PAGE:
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House Majority Whip

Grossman assumes new Statehouse leadership role

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State Rep. Cheryl Grossman, (R-Grove City) sits in her office Dec. 18 in Columbus. Grossman was chosen by fellow Republicans to be Majority Whip, which means she will be responsible for, among other things, helping to prioritize bills that will be presented to legislators for action.
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By ThisWeek Community News  • 

State Rep. Cheryl Grossman says working in municipal government in Grove City prepared her for the Ohio Statehouse.

"My 12 years have been a great education for me now as I serve in the Ohio House," she said. "It's helpful for me to fall back on that experience for a lot of what we do."

Grossman, re-elected in November to a third term in the Ohio House of Representatives for the 23rd District, was recently elected by her fellow House Republicans to the position of Majority Whip. The legislative whip is responsible for informing members of the party about pending bills, helping to formulate bill priorities and getting input.

"So I spend a lot of time on the weekend on the phone with our members," Grossman said.

Prior to her position at the state level, Grossman was mayor and city council president in Grove City, where she has lived all her life and still lives with her husband, Ron.

"I planted my feet in the ground and said I'm not moving," she said. "It's been a good place to raise our sons."

Grossman said she began getting involved with the community because of her sons, Justin and Josh, and working with a number of organizations, including the preschool board, PTA, the board of Grove City United Methodist Church and the Grove City Rotary Club as a founding member.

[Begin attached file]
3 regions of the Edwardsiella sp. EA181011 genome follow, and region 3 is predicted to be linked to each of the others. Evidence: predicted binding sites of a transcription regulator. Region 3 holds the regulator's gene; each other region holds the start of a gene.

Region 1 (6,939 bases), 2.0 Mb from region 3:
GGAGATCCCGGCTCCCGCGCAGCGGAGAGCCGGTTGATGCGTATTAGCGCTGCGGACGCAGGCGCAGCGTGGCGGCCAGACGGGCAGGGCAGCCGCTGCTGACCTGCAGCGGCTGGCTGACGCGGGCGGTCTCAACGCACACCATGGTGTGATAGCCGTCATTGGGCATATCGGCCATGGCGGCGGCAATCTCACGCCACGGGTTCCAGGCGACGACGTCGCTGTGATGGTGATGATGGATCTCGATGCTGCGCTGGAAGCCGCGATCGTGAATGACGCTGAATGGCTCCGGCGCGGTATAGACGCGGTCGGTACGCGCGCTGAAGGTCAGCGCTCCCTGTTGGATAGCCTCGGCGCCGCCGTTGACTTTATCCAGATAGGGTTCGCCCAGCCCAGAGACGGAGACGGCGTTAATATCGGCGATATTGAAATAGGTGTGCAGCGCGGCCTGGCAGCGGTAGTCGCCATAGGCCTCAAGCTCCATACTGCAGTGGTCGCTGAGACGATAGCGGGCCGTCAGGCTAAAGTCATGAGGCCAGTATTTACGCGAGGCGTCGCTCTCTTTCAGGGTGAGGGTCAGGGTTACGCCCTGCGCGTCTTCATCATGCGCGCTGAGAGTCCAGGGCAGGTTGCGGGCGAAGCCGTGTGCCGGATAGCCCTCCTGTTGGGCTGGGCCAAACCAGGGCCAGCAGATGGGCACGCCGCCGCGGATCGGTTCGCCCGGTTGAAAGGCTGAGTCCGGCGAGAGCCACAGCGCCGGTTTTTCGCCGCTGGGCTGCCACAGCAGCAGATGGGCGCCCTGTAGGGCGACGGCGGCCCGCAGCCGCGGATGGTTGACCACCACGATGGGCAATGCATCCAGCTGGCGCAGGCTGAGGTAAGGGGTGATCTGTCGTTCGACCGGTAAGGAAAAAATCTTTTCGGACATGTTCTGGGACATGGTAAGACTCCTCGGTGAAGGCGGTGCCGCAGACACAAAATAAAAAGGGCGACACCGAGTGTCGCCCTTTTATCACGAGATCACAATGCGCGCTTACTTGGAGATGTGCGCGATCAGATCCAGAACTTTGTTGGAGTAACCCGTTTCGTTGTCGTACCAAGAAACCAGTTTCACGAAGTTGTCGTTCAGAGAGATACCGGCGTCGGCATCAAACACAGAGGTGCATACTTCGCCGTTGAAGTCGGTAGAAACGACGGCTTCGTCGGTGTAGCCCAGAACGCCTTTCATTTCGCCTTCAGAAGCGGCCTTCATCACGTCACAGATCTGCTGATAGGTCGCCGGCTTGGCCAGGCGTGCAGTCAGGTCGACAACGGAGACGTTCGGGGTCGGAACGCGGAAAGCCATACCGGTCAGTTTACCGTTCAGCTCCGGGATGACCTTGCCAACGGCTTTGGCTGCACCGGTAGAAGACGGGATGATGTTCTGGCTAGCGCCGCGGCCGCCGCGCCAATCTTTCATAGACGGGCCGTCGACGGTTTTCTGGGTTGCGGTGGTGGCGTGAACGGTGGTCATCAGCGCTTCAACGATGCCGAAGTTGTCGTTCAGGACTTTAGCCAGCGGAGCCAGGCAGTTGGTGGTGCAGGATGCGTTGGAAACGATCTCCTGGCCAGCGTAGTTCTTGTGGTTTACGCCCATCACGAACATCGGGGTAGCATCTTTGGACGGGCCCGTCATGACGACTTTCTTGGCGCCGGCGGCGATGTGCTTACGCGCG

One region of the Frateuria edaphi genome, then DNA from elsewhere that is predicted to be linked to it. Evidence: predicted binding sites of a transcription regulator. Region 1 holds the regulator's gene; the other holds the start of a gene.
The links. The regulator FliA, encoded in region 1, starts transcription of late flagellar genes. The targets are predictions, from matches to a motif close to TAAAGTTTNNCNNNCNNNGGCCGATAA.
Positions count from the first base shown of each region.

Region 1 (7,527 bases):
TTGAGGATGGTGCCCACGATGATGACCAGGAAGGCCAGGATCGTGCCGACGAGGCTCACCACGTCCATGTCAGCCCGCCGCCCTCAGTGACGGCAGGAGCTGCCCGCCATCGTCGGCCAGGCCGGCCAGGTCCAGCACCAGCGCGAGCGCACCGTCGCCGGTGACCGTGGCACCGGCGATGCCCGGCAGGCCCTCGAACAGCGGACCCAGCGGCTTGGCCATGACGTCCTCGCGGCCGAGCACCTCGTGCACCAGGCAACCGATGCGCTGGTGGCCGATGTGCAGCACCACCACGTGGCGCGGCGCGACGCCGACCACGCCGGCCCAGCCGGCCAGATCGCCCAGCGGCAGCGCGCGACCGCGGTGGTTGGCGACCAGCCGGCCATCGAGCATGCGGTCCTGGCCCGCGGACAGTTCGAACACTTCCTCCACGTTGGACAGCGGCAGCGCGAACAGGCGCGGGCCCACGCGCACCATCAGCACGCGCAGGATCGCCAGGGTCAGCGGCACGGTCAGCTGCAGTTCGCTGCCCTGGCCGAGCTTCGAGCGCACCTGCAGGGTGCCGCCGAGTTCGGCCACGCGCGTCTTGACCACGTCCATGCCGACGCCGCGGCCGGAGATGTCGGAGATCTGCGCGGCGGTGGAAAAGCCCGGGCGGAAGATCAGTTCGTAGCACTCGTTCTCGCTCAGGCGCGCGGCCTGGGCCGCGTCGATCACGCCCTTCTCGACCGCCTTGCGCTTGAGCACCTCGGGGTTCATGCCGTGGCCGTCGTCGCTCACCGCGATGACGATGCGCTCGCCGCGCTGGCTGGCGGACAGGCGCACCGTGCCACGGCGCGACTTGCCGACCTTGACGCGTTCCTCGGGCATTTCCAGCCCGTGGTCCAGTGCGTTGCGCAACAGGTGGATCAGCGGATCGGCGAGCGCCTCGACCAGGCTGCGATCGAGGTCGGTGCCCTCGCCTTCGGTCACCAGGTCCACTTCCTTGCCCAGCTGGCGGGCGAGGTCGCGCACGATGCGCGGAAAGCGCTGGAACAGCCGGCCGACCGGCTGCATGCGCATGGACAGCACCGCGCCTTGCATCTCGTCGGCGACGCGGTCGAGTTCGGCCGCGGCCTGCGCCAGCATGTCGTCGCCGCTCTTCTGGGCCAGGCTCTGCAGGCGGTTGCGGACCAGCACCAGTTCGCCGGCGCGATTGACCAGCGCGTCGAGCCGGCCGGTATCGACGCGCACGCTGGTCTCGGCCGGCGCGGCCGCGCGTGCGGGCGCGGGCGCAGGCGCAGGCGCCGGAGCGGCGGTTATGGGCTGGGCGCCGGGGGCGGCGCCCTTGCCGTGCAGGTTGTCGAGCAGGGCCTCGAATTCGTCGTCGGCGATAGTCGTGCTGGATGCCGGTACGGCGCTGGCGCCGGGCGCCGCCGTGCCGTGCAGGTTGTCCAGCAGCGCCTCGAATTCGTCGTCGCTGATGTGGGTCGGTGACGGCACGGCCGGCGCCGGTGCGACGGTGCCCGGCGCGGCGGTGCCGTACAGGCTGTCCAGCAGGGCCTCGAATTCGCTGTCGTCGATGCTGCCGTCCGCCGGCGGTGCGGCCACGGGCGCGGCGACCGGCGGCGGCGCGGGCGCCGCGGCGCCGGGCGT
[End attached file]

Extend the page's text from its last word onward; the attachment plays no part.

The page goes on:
"That was a great introduction for me to the community," she said. "I wanted to see what we could do to enhance the quality of life."

Grossman was also involved with the development of the YMCA facility at Fryer Park, the Parkway Centre retail development, the Pinnacle residential project and the new interchange at I-71 and state state Route 665.

Looking ahead at the state level, she said economic development will remain a priority for Ohio.

"We need to do everything we can to encourage economic development in the state," she said. "I think we've done a great job in the past two years, but you can't rest on your laurels or fall back on the status quo."

During the previous legislative session, Grossman pushed for the repeal of the estate tax, which is now in effect. While Grove City received a decent amount of revenue from the estate tax, Grossman said she spoke to many farmers and business people who had to shut down because of the impact of the tax.

"You try to be very fair and balanced on the decisions you make," Grossman said of serving in the Ohio General Assembly. "I thought it was wrong to spend income based on someone's passing."

In the coming term, Grossman said a "real big project" will be House Bill 601, which aims to create uniform municipal tax.

Of all 50 states, Grossman said, Ohio is the only one that lacks a uniform municipal tax structure, resulting in 650 cities using 300 different forms.

"It is a very burdensome and unfriendly business practice," she said. "I'm hoping it'll be a priority bill in the next General Assembly."

In addition, Grossman said she also plans to address Ohio's "brain drain." She said while Ohio has some of the best colleges and universities, the state is losing 40 percent of graduates and will be looking at student loans, tax credits and other incentives to keep them in Ohio.

There's also House Bill 436, which will create SiteOhio within the Ohio Department of Development to certify and market eligible commercial, industrial and manufacturing sites and facilities, she said.

Grossman said she also wants Ohio to tap into the oil and natural gas potential of shale development and the jobs it could bring to the state.

"I want to make sure Ohio is competitive as far as taxes and regulations," she said. "We don't want to price ourselves out."

Outside of economic development, Grossman is sponsoring is House Bill 598, which would promote early intervention insurance coverage for autism.

"It's something I'm very passionate about," she said.

Grossman is also supporting a bill that would require basic CPR training for first-time drivers.

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